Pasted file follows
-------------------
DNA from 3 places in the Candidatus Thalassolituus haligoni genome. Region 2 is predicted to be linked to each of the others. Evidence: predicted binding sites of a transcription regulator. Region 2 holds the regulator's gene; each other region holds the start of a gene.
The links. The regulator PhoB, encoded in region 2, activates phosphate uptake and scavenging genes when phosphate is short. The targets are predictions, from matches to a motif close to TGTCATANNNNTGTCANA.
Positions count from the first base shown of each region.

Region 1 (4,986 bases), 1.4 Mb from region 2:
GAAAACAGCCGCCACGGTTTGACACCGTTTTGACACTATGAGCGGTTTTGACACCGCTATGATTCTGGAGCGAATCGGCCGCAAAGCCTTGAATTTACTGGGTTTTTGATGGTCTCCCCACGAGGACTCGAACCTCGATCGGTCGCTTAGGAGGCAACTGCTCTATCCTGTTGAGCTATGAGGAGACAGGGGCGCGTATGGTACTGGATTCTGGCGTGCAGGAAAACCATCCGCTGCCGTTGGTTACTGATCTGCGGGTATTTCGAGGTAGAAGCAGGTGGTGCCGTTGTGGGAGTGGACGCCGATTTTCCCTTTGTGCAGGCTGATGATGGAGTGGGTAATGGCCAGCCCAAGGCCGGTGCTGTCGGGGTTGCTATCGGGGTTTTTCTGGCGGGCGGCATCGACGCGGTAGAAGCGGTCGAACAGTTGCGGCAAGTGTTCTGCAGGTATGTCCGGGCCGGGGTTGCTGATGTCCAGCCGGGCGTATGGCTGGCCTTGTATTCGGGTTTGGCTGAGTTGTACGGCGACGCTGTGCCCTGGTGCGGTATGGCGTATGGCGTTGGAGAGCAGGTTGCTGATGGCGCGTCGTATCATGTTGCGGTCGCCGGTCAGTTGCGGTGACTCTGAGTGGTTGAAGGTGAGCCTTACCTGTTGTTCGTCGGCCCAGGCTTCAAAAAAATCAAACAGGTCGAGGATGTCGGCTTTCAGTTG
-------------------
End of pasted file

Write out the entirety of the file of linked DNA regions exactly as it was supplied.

DNA from 3 places in the Candidatus Thalassolituus haligoni genome. Region 2 is predicted to be linked to each of the others. Evidence: predicted binding sites of a transcription regulator. Region 2 holds the regulator's gene; each other region holds the start of a gene.
The links. The regulator PhoB, encoded in region 2, activates phosphate uptake and scavenging genes when phosphate is short. The targets are predictions, from matches to a motif close to TGTCATANNNNTGTCANA.
Positions count from the first base shown of each region.

Region 1 (4,986 bases), 1.4 Mb from region 2:
GAAAACAGCCGCCACGGTTTGACACCGTTTTGACACTATGAGCGGTTTTGACACCGCTATGATTCTGGAGCGAATCGGCCGCAAAGCCTTGAATTTACTGGGTTTTTGATGGTCTCCCCACGAGGACTCGAACCTCGATCGGTCGCTTAGGAGGCAACTGCTCTATCCTGTTGAGCTATGAGGAGACAGGGGCGCGTATGGTACTGGATTCTGGCGTGCAGGAAAACCATCCGCTGCCGTTGGTTACTGATCTGCGGGTATTTCGAGGTAGAAGCAGGTGGTGCCGTTGTGGGAGTGGACGCCGATTTTCCCTTTGTGCAGGCTGATGATGGAGTGGGTAATGGCCAGCCCAAGGCCGGTGCTGTCGGGGTTGCTATCGGGGTTTTTCTGGCGGGCGGCATCGACGCGGTAGAAGCGGTCGAACAGTTGCGGCAAGTGTTCTGCAGGTATGTCCGGGCCGGGGTTGCTGATGTCCAGCCGGGCGTATGGCTGGCCTTGTATTCGGGTTTGGCTGAGTTGTACGGCGACGCTGTGCCCTGGTGCGGTATGGCGTATGGCGTTGGAGAGCAGGTTGCTGATGGCGCGTCGTATCATGTTGCGGTCGCCGGTCAGTTGCGGTGACTCTGAGTGGTTGAAGGTGAGCCTTACCTGTTGTTCGTCGGCCCAGGCTTCAAAAAAATCAAACAGGTCGAGGATGTCGGCTTTCAGTTG